The clothing and equipment are either government surplus or bought with grant money. Personnel from Health and Social Services are present, as well as the representatives from Employment Development. Substance-abuse counselors and legal aid people are also available to provide help. A valid ID is always a handy thing to have, and the Department of Motor Vehicles is on hand to facilitate that.
Volunteers from Travis Air Force base set up tents to house the visitors and the various activities. Even live entertainment by the Timebandits is part of the package, along with showers and hot meals.
The organizers expect attendance from the 250 individuals who have registered, with probably another hundred arriving unannounced. Most participants are bused in from the five surrounding counties, and most are in their late forties or early fifties. Murphy interviewed Patrick Stasio, executive director of the Stand Down board, who said,
They come home and there is no wind down time for them. They’re physically here, but their mind is still in the combat area. It’s hard for them to adjust. They’re not the same person when they come home.
Back in August, Aaron Glantz of the New American Media wrote about another California Stand Down, this one in Pleasanton, on the grounds of the Alameda County Fair. Glantz has published two books on the Iraq war, and has collaborated with veterans on the book titled Winter soldier, Iraq and Afghanistan: Eyewitness Accounts of the Occupations. The Pleasanton event drew more than 400 Americans who needed help to turn their lives around, including a break from the legal system. Glantz wrote,
A group of veterans stayed in camouflage canvas tents, met with employment counselors and even made their case to superior court judges, who prescribed modest penalties in exchange for dropping charges related to failed appearances on old warrants. Such warrants often started as unpaid traffic tickets, but the charges escalated as they were ignored.
The reporter talked with a former burn-unit medic who had worked extensively with Vietnam veterans. After a prison term, he hooked up with the Homeless Veteran Rehabilitation Program, which he credits with saving his life. This man had just had his resumé typed, which was stored on a flash drive and tied around his neck on a string for safekeeping.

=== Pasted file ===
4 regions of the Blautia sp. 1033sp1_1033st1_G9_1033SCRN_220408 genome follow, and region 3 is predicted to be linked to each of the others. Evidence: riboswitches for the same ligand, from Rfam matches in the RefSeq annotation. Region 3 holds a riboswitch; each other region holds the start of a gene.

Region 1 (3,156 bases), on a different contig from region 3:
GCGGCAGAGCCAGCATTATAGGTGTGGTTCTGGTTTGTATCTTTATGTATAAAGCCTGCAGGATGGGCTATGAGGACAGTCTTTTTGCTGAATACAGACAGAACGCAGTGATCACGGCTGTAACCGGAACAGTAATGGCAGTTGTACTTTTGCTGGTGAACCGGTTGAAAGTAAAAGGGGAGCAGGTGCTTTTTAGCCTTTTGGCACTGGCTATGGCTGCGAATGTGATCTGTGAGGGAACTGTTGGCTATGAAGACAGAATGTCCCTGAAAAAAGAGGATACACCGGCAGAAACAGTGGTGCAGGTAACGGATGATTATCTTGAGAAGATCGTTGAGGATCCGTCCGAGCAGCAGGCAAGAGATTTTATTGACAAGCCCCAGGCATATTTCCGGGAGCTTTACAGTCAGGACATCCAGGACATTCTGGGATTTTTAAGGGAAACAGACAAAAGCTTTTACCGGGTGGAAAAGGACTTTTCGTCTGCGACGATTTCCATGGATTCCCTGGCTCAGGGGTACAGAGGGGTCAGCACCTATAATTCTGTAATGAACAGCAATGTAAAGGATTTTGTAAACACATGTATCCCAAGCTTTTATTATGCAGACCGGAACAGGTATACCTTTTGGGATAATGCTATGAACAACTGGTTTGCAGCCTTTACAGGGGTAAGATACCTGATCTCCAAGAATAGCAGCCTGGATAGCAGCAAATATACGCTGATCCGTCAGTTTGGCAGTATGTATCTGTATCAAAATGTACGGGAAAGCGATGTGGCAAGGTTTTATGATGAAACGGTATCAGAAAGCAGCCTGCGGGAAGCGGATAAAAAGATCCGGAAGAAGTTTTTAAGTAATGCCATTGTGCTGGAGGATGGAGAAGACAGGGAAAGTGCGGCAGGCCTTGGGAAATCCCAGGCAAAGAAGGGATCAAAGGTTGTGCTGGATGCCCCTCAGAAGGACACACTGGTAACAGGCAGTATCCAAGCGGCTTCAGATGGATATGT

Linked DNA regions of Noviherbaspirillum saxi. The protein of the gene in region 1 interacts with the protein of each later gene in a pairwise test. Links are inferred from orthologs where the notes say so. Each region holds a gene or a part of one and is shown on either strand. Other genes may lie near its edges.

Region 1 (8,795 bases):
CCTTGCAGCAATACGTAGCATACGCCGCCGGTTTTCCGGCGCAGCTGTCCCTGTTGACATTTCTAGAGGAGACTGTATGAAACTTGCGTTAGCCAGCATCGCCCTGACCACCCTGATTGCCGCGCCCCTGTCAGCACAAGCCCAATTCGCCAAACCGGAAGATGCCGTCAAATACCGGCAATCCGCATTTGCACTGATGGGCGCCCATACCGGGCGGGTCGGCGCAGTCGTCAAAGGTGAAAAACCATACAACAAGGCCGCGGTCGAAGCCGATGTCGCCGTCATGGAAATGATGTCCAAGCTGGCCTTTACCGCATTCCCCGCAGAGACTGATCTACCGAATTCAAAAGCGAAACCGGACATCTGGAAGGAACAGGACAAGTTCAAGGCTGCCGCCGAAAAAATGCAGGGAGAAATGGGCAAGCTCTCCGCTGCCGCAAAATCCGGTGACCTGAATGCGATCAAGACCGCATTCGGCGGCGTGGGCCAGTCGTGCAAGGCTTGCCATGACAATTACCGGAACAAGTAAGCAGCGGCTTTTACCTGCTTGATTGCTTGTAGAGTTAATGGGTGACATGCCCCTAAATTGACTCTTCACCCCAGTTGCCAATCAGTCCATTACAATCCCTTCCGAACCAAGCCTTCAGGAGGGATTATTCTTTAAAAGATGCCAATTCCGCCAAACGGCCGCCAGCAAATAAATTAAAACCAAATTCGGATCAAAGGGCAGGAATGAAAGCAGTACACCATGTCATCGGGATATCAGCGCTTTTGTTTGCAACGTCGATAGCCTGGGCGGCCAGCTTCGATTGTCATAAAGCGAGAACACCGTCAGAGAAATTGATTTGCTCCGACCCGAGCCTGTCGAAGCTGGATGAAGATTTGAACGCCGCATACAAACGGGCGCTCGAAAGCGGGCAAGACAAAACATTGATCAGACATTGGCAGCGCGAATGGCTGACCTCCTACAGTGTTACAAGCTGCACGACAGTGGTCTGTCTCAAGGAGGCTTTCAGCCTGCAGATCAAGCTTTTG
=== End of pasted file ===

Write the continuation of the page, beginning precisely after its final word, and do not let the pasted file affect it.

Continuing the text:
There are about 400 “transitional housing beds” available in California, which has an estimated 12,000 homeless veterans. That’s about 30 in need, for every one existing accommodation.
Earlier this month, Eric K. Shinseki, the Secretary of Veterans Affairs, announced nearly $42 million in government grant money, which is supposed to supply additional space. According to the press release,
The $41.9 million is broken into two categories. About $26.9 million will help renovate, rehabilitate or acquire space for 1,352 transitional housing beds. A second group of awards, valued at $15 million, will immediately fund 1,216 beds at existing transitional housing for homeless Veterans this year.
About half of all veterans on the streets had served during the Vietnam era, a particularly damaging war in terms of long-term psychological effects on its participants. When idealistic young people enlist, hoping to serve their country, they’re thinking a three- or four-year hitch. Some end up staying in for a full 20, but very, very few of our youth sign up expecting that the consequences of their stretch in the military will be lifelong, consigning them to wandering, hunger, and neglect.
And maybe it doesn’t have to be forever. It’s wonderful that caring people put together the Veterans Stand Down, but no matter how wonderful, it’s only a bandaid on a gaping societal wound. Richard R. Troxell believes the Universal Living Wage could fix that. Here’s looking forward to the day when there is no longer any need for the Veterans Stand Down.
Source: “Dixon ‘Stand Down’ draws homeless veterans in need,” Daily Democrat Online, 10/13/10
Source: “Standing Up for Homeless Vets at ‘Stand Downs’,” New American Media, 08/18/10
Source: “Secretary Shinseki Announces $41.9 Million to Help the Homeless,” Dept. of Government Affairs, 10/01/10
Image by yummyporky (Vera Yu and David Li), used under its Creative Commons license.